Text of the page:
Baby birds, raptors and shipping containers.
Early summer is a really busy time in nature. Baby birds are out and about without their parents for the first time, and plants that you had forgotten about suddenly appear in the garden, bigger and brighter than ever. And when it unexpectedly rains heavily we can experience an exultant feeling of being a part of nature’s wonderland. And if we can tune in to this non-human real world, we discover that it’s not just the temperature or the weather that gets our attention.
Bird activity can be one of the more noticeable events that signal the changing seasons. Birds that have wintered further north arrive in our region in late spring and early summer. One of these, the Rufus Whistler, has been serenading us for a week with its loud and melodious song. The tiny but striking looking black, red and white Mistletoebirds can also be more easily noticed during the breeding season when they are paired and remain near their nest, moving about lower down in the eucalypts wherever there is mistletoe fruit to be had. One can easily surprise you when it turns up on your birdbath for a quick drink and a momentary cleaning of its sticky mistletoe fruited bill.
One of the problems we have when living in or close to the town is the excessive numbers of sparrows that nest in the roofs of our older houses and other buildings. This is the moment when I grump about the folk who put out scraps for the birds, giving them the false idea that food is plentiful and causing them to opt for raising another family before quitting for the year. Thankfully, very few native bird species will eat your leftovers – kookaburras and magpies being the major exceptions. Most times you are feeding sparrows, Indian Myna’s, and starlings, along with the occasional mouse, rat or possum. (The dastardly Indian Myna evicts Rosellas from their nests.) Should you want to experience that feel good feeling by feeding native fauna, plant some indigenous flowering shrubs near windows and sit back and enjoy the visitors.
The upside of our current sparrow plague has been the surprise visit to our inner town location in the past few weeks, of an Australian Hobby (Falco longipennis), the smallest of the Australian Raptors. This family includes eagles, falcons, hawks and kites. The Hobby’s prey includes the excess fledgling sparrows along with other small birds. The speed at which the Hobby travels is amazing. On my first ‘siting’ I only heard a ghostly swish and noticed low bush branches and plant stalks waving for no apparent reason. The second time, I was lucky enough to glimpse the bird as it lifted upward with its catch in its claws. Now if only we had a slightly bigger version of the Hobby, to collect the killer cats roaming free instead of being safely caged. (The laws will change and be enforced soon, we hope.)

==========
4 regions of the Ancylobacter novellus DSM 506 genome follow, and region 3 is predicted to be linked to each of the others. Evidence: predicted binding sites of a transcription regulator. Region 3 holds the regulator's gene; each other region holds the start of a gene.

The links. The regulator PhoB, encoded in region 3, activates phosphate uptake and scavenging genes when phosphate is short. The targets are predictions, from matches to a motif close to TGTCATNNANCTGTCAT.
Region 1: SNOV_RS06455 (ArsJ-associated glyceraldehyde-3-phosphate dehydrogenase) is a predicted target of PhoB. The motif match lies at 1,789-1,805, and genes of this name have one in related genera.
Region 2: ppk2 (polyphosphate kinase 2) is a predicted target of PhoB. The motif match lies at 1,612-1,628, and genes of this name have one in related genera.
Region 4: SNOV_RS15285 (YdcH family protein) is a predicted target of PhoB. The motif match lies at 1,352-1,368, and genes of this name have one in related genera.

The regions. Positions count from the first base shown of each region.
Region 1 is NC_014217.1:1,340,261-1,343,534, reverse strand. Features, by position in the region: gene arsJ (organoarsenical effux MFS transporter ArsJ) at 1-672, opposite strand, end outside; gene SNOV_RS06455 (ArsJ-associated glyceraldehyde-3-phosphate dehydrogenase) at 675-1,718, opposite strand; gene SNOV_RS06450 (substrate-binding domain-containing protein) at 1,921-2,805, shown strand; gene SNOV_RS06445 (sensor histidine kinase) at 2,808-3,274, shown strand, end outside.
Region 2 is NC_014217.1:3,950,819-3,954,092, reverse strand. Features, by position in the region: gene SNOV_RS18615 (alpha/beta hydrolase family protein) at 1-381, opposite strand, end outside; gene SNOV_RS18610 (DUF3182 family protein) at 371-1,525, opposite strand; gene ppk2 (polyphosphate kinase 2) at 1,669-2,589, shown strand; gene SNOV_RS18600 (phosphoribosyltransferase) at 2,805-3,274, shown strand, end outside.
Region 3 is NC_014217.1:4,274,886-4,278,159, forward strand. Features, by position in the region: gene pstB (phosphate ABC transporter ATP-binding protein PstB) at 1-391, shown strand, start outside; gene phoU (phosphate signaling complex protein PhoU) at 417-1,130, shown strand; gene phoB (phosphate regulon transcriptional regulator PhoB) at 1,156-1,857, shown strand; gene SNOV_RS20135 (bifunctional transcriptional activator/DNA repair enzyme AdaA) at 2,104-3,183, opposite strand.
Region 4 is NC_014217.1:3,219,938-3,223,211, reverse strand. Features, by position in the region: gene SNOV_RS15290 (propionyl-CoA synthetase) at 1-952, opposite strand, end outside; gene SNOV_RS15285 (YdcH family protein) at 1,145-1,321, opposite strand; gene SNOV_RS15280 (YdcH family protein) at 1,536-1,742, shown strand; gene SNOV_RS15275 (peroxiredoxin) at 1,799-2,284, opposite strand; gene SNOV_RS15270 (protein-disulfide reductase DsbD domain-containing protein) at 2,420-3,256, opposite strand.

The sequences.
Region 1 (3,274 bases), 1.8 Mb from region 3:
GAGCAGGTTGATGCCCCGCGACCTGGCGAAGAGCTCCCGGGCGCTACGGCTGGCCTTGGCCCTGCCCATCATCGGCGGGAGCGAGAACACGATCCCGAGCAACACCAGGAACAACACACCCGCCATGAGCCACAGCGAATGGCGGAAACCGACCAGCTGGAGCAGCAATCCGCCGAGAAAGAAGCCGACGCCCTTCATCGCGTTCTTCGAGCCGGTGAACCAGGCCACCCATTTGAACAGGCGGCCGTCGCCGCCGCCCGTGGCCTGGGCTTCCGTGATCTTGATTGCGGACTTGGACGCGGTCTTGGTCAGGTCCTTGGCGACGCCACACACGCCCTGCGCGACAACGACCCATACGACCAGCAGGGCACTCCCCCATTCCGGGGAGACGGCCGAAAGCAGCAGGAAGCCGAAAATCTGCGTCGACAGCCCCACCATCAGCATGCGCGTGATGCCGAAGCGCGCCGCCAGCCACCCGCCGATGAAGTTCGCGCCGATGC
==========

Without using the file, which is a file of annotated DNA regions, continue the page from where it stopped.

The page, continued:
The Elephant in the driveway
What can be as hard and expensive to remove as an unwanted tattoo? Answer: A shipping container. Like tattoos and other personal adornments, it’s mostly other people who have to look at them. The container owner only sees a cheap way of storing more stuff, not the giant uncompromising steel hot box that others see. Freud – if he was still around – might have put it in the penis substitution category that insecure males might suffer from. “Real men have a shipping container”.
As most of you know, the world is awash with containers – literally. They now pose a threat to shipping as so many have been lost overboard (or dumped) and they tend to be submerged and not easily visible. We understand – though we haven’t confirmed it yet – that because Australia is a net importer of containerized goods, rather than ships returning with empty containers, we are a good place to flog off older or slightly damaged units. They are heavily promoted. We can just imagine Paul Hogan doing an ad similar to his famous ‘Put another prawn on the barbi’ only now it would be ‘Too much stuff? put another container in the driveway’.
Maybe the sudden influx of containers to Maldon suggests that someone should be investing and building storage sheds. We know a lot of people stow their stuff in rented lock-ups away from Maldon. We also know that many of them rarely visit their lock-ups, which suggests that the stuff stored there could be got rid of. And we suspect that this is what will happen to the containers. People will discover they don’t really need them. By then, a cat will have had kittens under it, the snakes and/or rats living under there will have eaten some of the kittens and the feral kitten that survives will launch itself onto the unsuspecting birds on the ground nearby. We know someone who recently witnessed the death of a young Kookaburra, killed by a cat doing just that – coming out from beneath a container in a bush garden on the edge of Hepburn. Containers should be banned from all but farm properties.
A final note: When you see a container arriving somewhere on a house block near you, it is important to lodge a complaint immediately. We understand that once a container has been in place for more than two years, a complaint is not permissible. Check with your council office or your local councillor.
Country Notebook articles are written by Richard Lee for his monthly newspaper column of the same name.